Still, the Myers family made it a point to combine work with play. During the summer, they often gathered around the swimming pool at John and Sue’s house for impromptu potluck dinners. Despite spending so much time around corn, the family never tired of eating it. “We have corn for dinner every night,” John said of his household.

In the summer of 1999, the family hired a swimming instructor to come to the farm and provide lessons for the youngest generation; children who lived in the area were welcome to join the sessions. The lessons motivated several of the children to give competitive swimming a try through the Eden Manor Swim Team.

Camping was another activity the family enjoyed. Because it was difficult to leave the farm during the growing season, they opted to develop a campsite on the farm. Boy Scout and youth groups often used the campsite, as well.

Holidays also provided opportunities for family get-togethers. “One Christmas, we had a progressive dinner,” Sue recalled. “Otherwise, we all just gather at somebody’s house. Everybody brings something.” For Halloween, children from local scout troops, youth groups and schools were invited to the farm for hayrides. For the Fourth of July holiday, the family would gather with friends atop a hill on the farm to watch fireworks.

Volunteerism was another tenant of the Myers family. During Farm Show Week, family members would help to man the Pennsylvania Vegetable Growers Association stand. All three sets of parents were active volunteers at Pequea Elementary. Additionally, they helped with the oyster dinner that Willow Street United Church of Christ held. The Willow Street Lions Club also counted on them to help with their turkey dinners. “Oh, we stay busy, that’s for sure,” John noted.

Summer 2019

Getting the Myers siblings and cousins together proved equally as challenging as it did in 2000. Careers and families were now keeping them busy.

John and Sue’s daughter, Anna, earned her nursing credentials from Penn State and works for Lancaster General Health/Penn Medicine. In 2013, she married Javier Bustamante, a Penn State alumnus who is an aeronautical engineer with BAE Systems. In September, Anna and Javier became first-time parents with the arrival of their son, Greyson. Anna’s brother, Bradley, who graduated from Penn College of Technology, works for Keystone Custom Homes. In 2017, he wed Jessica Andrews, who is a registered nurse at Hanover Hospital. Their son, Hudson, was born in March.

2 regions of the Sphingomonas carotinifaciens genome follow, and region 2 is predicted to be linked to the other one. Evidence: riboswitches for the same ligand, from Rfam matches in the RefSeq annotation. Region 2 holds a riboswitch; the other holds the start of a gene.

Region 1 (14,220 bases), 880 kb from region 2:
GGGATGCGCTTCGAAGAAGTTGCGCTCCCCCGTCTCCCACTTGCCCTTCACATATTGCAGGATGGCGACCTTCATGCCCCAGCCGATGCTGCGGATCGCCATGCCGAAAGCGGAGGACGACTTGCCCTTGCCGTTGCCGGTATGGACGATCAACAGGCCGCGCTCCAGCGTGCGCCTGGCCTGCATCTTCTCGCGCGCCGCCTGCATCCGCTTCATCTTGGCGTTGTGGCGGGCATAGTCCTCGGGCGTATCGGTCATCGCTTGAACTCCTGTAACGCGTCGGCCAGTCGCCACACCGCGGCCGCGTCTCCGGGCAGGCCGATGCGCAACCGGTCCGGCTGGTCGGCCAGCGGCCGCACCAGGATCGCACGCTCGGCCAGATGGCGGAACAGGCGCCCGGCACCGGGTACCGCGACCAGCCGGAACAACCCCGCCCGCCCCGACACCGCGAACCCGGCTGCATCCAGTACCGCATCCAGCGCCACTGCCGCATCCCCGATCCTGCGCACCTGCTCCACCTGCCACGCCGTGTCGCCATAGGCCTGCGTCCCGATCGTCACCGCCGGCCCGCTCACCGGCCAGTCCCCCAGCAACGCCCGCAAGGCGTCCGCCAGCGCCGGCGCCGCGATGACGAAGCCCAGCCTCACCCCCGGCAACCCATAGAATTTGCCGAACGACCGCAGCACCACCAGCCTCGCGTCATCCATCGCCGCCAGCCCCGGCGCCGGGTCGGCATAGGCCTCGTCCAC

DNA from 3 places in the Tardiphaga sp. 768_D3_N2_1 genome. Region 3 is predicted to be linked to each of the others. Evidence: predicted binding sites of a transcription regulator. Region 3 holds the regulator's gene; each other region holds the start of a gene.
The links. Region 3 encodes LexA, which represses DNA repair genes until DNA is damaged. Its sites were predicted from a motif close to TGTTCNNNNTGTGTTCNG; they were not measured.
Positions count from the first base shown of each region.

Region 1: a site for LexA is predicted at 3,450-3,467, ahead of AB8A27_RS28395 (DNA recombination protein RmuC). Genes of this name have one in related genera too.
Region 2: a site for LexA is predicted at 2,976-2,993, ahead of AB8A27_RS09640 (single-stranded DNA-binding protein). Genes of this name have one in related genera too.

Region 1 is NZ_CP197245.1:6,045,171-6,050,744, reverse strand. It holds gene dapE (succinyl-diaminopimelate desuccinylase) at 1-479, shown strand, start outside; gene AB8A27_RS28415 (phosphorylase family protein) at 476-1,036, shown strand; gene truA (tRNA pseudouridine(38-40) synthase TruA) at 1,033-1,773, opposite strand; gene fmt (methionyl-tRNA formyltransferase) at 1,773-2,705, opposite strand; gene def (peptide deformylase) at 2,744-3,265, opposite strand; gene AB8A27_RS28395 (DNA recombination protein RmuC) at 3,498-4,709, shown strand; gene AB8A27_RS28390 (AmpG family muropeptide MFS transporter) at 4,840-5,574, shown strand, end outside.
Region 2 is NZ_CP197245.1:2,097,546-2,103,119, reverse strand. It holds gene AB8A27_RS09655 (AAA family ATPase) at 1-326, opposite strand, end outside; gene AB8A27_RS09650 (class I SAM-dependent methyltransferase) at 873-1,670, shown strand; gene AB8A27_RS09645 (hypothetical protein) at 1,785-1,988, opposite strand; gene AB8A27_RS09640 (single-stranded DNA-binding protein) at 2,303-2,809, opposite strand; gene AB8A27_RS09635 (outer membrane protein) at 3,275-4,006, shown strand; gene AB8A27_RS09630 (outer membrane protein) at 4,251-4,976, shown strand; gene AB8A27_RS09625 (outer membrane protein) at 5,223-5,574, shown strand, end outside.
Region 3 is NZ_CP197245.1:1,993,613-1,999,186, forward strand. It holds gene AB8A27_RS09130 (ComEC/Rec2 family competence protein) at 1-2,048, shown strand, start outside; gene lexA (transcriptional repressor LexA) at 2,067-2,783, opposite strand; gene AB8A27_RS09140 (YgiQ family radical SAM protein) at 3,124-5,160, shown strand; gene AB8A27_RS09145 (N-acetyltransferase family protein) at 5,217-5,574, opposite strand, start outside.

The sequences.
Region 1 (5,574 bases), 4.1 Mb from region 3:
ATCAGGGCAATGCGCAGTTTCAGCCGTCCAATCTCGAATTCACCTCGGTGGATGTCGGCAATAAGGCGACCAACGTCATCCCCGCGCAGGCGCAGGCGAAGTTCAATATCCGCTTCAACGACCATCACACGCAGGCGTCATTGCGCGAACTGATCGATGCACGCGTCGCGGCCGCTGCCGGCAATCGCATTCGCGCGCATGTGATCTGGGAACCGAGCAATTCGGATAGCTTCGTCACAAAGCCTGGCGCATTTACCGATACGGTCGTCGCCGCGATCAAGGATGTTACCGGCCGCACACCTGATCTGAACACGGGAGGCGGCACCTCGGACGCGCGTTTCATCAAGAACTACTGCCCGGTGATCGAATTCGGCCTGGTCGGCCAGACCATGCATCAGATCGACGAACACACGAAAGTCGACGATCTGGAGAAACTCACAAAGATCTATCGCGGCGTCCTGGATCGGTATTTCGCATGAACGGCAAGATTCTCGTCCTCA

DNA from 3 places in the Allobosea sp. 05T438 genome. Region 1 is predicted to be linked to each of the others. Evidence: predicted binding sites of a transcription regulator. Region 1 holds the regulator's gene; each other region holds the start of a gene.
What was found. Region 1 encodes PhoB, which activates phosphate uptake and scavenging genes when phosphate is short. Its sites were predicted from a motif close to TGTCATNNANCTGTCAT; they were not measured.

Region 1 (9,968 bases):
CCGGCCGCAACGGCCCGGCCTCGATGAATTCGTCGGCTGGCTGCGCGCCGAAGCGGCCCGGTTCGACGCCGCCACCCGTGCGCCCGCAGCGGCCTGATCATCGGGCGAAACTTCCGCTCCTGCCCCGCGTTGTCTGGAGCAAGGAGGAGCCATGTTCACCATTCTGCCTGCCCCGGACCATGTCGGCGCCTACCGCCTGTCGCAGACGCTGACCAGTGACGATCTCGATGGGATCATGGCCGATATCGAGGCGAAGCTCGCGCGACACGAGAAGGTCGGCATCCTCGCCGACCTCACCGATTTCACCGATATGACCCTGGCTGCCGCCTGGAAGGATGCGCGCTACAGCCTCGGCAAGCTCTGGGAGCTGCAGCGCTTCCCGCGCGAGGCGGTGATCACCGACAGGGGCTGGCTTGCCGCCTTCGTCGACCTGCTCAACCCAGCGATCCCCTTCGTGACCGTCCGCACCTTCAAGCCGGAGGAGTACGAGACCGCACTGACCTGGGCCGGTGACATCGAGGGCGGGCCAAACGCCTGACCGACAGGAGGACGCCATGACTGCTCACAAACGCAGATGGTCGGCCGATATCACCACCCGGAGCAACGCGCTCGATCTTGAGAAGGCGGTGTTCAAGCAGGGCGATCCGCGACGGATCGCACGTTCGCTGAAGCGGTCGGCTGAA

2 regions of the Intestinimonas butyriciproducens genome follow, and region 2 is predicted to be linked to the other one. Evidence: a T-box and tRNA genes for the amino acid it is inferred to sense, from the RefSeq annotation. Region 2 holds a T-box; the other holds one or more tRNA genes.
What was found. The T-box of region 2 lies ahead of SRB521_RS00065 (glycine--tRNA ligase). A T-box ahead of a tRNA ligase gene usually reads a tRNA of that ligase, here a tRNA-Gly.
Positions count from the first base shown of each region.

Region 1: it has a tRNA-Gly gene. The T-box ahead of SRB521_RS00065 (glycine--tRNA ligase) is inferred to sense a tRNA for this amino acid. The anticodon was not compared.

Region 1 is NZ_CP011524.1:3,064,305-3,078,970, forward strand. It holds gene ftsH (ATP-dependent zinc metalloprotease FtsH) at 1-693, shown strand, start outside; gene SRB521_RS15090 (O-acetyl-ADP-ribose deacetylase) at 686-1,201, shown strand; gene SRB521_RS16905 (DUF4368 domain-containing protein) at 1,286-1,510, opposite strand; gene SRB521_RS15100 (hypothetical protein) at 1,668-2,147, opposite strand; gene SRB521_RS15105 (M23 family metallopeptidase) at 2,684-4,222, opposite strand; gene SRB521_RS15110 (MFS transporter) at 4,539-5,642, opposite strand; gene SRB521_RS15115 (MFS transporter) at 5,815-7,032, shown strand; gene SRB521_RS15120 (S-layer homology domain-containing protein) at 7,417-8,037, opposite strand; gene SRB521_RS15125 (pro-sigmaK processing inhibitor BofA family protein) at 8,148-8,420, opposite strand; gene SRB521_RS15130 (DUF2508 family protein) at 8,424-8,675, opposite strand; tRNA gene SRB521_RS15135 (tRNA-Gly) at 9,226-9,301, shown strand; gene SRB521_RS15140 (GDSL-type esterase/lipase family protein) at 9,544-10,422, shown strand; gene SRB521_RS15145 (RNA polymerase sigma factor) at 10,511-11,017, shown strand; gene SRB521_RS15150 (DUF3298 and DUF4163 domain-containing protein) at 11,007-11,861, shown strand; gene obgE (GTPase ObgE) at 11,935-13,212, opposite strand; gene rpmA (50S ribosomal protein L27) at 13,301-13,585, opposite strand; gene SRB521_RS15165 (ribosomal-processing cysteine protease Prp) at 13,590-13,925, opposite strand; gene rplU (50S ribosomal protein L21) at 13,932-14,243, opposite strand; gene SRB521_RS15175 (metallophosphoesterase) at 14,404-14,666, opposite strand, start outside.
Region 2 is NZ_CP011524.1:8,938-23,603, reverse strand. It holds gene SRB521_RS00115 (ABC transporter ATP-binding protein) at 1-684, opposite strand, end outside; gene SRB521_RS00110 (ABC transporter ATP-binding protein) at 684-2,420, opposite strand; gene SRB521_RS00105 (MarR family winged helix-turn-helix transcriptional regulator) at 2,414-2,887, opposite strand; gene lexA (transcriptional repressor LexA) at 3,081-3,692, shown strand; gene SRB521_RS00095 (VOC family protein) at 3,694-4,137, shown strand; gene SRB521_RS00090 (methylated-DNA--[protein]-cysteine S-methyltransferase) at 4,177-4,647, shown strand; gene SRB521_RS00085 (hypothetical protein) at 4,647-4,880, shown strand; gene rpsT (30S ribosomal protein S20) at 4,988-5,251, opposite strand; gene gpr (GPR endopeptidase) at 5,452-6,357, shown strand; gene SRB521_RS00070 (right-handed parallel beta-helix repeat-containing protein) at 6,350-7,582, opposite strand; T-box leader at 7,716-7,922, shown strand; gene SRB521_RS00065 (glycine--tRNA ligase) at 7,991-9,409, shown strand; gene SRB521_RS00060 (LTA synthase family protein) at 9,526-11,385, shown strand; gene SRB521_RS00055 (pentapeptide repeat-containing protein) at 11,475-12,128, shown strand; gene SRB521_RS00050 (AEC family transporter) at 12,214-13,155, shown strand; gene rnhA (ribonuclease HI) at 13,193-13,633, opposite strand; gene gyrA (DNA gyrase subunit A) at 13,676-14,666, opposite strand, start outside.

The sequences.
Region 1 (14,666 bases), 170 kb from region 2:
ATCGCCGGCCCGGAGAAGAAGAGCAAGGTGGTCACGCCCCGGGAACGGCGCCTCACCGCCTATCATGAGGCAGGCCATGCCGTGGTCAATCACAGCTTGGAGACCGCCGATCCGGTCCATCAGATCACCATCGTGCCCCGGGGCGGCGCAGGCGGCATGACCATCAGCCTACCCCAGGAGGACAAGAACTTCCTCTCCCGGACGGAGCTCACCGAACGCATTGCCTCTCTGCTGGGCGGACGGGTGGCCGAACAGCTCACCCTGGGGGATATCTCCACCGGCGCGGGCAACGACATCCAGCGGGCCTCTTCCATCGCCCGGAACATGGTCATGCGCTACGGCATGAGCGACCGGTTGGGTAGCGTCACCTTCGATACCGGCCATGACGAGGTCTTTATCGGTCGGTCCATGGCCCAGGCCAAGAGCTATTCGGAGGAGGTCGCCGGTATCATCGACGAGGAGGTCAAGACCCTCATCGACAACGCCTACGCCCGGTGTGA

Margie and Greg Maisel (left) with their children (left to right), Matthew Maisel, Katharine Maisel Voller and her husband, Kevin, and David Maisel.

Mark and Jane’s children include Benjamin, who earned a degree in electrical engineering from Penn State and works for the Audubon Company in Wexford, Allegheny County. He will be marrying Tara Maziarz this month. Tara is the communications and community outreach manager for HEARTH, a Pittsburgh-based nonprofit that works with women and children who are survivors of domestic violence or trauma. John, who graduated from Penn State with a degree in chemical engineering, works for Monroe Energy in Delaware County. Karen, who also graduated from Penn State (food science), is a regional food safety specialist for Sunbury-based Weis Markets.

Margie and Greg’s eldest son, Matthew Maisel, earned his undergraduate degree at Penn State and completed his Masters of Computer Science at Johns Hopkins University. He works as a data scientist in technology start-up companies. In 2016, he married Rachel Criner, MD, who also earned her undergraduate degree from Penn State and her medical degree from Temple University. They recently moved to Philadelphia from Ann Arbor, Michigan, where Rachel completed her internal medicine residency at the University of Michigan. Rachel’s fellowship at the University of Pennsylvania is focused on pulmonary and critical care.

Their other son, David, who earned a degree in agricultural business management from Penn State, works for an affiliate of Four Seasons Produce. Their daughter, Katharine, graduated from Penn State with a degree in petroleum engineering and works for Range Resources in the Pittsburgh area. In 2018, she married Kevin Voller, a Penn State alumnus who double majored in information science technology and philosophy and is employed by Dick’s Sporting Goods as a software designer.

“We’re a Penn State family, that’s for sure,” says their proud grandfather. He credits the work ethic they learned as children as the reason they’ve all been able to forge successful careers.

This was a significant year for the clan – three of Frank’s eldest grandchildren turned 30 years old. Karen is the youngest at 25, with the others falling in-between. It’s said that cousins often have stronger bonds than siblings and that well may be the case with the Myers clan. “We did everything together,” Karen recalls, thinking back to the years they spent manning the produce stand, swimming in the pool, sharing their books (Harry Potter was must reading), playing in the barn, ice skating on the pond and sledding down the farm lane. They also formed a united front on the school bus. “Nobody messed with any of us,” Karen recalls. (They all graduated from Penn Manor High School.)

Sadly, a family member is missing from the new photo. Nancy Myers succumbed to ovarian cancer in October 2003. She valiantly fought the disease for two years. It was Nancy, the home-ec major in college, who designed and created the T-shirts that the family wore while working at the produce stand. Her grandchildren all wore them for the 2000 cover shot. As they would be recreating the cover shot, her granddaughter, Katharine, thought it would be appropriate to wear them again.